WASHINGTON — The Senate is poised to vote on a bipartisan student loan bill after lawmakers reached a compromise to lower interest rates from their automatic hike on July 1.
The weeks-long negotiations made headway late Wednesday after Republicans and Democrats met with President Obama on a bipartisan proposal drafted by West Virginia Democrat Joe Manchin, Maine independent Angus King, Tennessee Republican Lamar Alexander, North Carolina Republican Richard Burr and Oklahoma Republican Tom Coburn.
The senators’ bill would tie student loan interest rates to market rates — a Republican proposal that originated with the president and passed in the House — with the addition of rate caps on subsidized, unsubsidized and consolidated loans —- the Democratic addition.
“The legislation as presented to me isn’t everything I want, but it’s the work of a number of Democratic and Republican senators working long, long hours,” Nevada Democrat and Senate Majority Leader Harry Reid said Thursday.
After failing to bring the deal to a vote Thursday, Reid is expected to bring up the bill Friday.
Student loan interest rates automatically doubled from 3.4 percent to 6.8 percent after a temporary fix from Congress expired on July 1. Under the new plan, loans would be set to the fluctuating U.S. Treasury 10-year borrowing rate.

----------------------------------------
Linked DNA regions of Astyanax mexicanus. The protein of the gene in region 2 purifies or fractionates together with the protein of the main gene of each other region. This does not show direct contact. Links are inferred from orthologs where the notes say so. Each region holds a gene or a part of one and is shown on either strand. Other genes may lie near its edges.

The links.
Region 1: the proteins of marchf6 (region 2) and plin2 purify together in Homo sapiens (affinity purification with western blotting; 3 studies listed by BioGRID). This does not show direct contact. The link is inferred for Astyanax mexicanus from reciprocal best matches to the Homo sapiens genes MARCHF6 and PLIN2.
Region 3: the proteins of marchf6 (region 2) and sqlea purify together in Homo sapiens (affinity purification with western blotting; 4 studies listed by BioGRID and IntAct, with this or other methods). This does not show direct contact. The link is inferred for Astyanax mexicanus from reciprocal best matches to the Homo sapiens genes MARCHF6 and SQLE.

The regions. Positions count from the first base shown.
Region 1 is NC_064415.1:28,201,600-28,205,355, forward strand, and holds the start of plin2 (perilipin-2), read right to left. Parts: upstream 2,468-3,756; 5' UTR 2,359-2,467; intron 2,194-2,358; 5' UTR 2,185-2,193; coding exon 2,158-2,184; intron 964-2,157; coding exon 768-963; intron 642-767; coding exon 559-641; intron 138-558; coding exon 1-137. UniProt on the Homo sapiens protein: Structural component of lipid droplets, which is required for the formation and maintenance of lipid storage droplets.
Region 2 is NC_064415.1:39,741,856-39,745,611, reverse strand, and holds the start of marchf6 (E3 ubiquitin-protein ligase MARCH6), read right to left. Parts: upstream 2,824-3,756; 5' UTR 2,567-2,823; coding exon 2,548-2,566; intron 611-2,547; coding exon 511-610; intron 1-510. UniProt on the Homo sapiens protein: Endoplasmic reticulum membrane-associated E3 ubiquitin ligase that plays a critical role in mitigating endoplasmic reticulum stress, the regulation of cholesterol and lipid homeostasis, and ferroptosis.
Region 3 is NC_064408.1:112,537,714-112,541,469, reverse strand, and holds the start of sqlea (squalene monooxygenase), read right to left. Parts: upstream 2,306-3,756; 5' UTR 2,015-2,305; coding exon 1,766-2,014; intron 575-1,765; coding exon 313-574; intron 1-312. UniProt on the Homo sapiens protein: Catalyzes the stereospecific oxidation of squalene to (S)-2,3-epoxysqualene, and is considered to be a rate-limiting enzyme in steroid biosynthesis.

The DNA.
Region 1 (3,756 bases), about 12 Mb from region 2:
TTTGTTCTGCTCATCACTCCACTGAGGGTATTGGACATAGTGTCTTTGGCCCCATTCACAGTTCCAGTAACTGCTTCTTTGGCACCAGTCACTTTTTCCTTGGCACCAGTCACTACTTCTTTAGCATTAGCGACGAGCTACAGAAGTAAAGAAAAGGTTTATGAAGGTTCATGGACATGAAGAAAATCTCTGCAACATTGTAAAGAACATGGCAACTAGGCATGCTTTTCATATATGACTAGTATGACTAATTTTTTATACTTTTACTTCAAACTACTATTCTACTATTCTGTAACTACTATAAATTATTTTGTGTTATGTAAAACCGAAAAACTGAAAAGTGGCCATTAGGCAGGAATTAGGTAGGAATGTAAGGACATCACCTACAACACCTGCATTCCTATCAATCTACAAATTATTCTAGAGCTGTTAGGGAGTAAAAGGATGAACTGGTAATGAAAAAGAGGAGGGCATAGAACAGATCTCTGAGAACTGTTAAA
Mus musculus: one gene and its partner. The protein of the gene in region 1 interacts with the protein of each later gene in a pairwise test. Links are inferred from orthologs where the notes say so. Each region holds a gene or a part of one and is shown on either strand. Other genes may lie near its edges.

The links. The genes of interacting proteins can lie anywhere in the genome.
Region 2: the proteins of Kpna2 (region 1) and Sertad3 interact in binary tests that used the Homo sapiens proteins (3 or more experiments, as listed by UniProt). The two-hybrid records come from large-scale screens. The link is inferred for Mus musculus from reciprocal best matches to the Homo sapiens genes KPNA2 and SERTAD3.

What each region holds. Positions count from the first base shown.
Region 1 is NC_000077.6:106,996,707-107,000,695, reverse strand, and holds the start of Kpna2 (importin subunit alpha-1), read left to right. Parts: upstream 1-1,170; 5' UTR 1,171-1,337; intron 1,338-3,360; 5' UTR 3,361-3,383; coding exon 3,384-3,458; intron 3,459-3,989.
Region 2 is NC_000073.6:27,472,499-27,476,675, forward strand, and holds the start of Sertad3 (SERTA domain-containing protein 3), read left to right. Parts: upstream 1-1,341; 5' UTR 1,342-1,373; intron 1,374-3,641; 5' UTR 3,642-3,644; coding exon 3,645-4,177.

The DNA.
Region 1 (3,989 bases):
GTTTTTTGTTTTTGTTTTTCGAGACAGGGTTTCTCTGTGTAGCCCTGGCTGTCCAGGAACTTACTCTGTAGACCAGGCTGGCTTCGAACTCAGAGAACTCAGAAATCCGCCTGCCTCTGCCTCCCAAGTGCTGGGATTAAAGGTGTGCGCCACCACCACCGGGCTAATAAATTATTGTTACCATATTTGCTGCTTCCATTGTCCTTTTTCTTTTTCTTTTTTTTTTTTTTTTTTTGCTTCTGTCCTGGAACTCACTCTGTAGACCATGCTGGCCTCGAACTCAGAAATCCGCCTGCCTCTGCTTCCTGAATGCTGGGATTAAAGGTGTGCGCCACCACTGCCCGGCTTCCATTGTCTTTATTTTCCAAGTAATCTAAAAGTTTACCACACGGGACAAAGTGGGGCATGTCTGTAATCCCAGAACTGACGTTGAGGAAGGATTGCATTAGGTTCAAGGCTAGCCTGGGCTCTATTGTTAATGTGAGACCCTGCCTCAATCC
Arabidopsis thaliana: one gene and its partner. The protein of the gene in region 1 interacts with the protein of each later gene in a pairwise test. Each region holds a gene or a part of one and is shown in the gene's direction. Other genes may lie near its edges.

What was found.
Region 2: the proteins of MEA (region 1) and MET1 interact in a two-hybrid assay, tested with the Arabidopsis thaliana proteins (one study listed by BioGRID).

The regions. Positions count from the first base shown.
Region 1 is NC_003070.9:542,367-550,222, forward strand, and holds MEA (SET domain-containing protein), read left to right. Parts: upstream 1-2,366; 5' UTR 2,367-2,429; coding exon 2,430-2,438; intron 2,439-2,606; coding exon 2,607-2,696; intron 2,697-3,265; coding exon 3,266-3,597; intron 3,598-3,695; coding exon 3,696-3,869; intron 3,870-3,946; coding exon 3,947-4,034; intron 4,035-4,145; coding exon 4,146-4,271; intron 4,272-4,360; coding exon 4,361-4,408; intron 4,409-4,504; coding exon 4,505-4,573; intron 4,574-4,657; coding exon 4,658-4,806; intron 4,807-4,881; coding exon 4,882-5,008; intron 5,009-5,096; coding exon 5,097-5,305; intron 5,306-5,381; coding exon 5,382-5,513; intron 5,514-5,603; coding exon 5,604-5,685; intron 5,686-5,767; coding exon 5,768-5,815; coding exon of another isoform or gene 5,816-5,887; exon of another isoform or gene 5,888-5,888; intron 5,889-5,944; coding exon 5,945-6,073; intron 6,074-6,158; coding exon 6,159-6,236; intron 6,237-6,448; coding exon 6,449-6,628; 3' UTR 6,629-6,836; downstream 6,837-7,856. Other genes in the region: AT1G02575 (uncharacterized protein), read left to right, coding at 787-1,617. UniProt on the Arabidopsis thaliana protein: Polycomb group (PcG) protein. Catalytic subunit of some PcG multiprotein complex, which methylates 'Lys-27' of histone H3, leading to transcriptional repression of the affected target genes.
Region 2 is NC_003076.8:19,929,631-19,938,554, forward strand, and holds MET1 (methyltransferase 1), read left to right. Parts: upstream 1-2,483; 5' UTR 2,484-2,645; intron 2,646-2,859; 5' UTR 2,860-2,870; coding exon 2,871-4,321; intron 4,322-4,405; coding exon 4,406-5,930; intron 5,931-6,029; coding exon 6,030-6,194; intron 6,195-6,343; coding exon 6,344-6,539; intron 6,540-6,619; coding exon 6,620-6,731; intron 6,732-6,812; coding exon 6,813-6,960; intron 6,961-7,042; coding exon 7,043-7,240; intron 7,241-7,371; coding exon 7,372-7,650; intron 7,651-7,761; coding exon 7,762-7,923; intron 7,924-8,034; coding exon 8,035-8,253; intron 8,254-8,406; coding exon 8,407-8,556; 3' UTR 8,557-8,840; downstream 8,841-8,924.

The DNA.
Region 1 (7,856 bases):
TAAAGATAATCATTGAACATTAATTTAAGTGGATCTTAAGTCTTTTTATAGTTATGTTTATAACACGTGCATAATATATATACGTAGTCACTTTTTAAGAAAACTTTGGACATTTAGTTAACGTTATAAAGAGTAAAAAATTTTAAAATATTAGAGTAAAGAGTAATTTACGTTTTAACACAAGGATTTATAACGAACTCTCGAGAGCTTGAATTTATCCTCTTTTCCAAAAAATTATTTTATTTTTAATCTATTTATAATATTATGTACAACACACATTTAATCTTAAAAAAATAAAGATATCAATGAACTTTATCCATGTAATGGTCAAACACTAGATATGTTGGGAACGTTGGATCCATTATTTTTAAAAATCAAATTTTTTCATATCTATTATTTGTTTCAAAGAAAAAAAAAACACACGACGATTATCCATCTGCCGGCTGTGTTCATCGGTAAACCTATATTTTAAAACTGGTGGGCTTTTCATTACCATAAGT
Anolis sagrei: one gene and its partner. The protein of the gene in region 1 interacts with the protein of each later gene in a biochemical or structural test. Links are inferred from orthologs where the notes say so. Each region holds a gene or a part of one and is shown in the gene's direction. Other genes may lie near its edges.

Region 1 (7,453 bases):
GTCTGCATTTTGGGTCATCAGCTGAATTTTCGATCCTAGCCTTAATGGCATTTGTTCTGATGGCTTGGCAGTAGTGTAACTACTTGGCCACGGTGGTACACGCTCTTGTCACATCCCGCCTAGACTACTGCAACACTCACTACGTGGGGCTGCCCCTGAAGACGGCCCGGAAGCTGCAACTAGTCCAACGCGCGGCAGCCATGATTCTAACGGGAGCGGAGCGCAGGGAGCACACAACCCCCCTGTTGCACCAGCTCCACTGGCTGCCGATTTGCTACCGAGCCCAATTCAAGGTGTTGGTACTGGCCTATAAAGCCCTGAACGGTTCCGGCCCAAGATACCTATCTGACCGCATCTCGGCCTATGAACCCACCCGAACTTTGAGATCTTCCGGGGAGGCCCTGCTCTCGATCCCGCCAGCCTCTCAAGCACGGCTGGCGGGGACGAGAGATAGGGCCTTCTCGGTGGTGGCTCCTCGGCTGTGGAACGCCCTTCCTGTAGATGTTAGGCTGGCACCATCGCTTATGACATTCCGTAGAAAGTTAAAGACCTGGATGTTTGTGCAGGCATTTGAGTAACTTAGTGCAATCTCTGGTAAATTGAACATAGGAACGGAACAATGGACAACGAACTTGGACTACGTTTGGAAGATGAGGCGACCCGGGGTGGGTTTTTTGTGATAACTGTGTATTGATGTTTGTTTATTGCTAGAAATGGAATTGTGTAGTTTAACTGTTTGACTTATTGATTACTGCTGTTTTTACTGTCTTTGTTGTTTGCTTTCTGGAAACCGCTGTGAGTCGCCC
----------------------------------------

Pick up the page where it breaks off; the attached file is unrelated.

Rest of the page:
On top of the Treasury note, undergraduates will pay 2.05 percent and be capped at 8.25 percent, graduates pay 3.6 percent with a 9.5 percent cap, and PLUS loan borrowers will add 4.6 percent and cap at 10.5 percent.
That means that for the coming fall semester, undergraduates would borrow at 3.85 percent interest, graduates at 5.4 percent and parents at 6.4 percent.
The bill is estimated to shave $715 million off the deficit over 10 years. It would also take the burden of funding student loans off of taxpayers, according to Republicans, and prevent the government from making a profit on students, according to Democrats.
Eleven million students are expected to take out 18 million federal student loans for the coming fall semester, which would cost a projected $100 billion under the current system.
Speaker of the House John Boehner expressed optimism Thursday at the prospect of the bill in light of its similarity the already-passed House version. Sen. Lamar Alexander, a former education secretary, said that if the House is on board, the president could have a bill to sign by the end of July.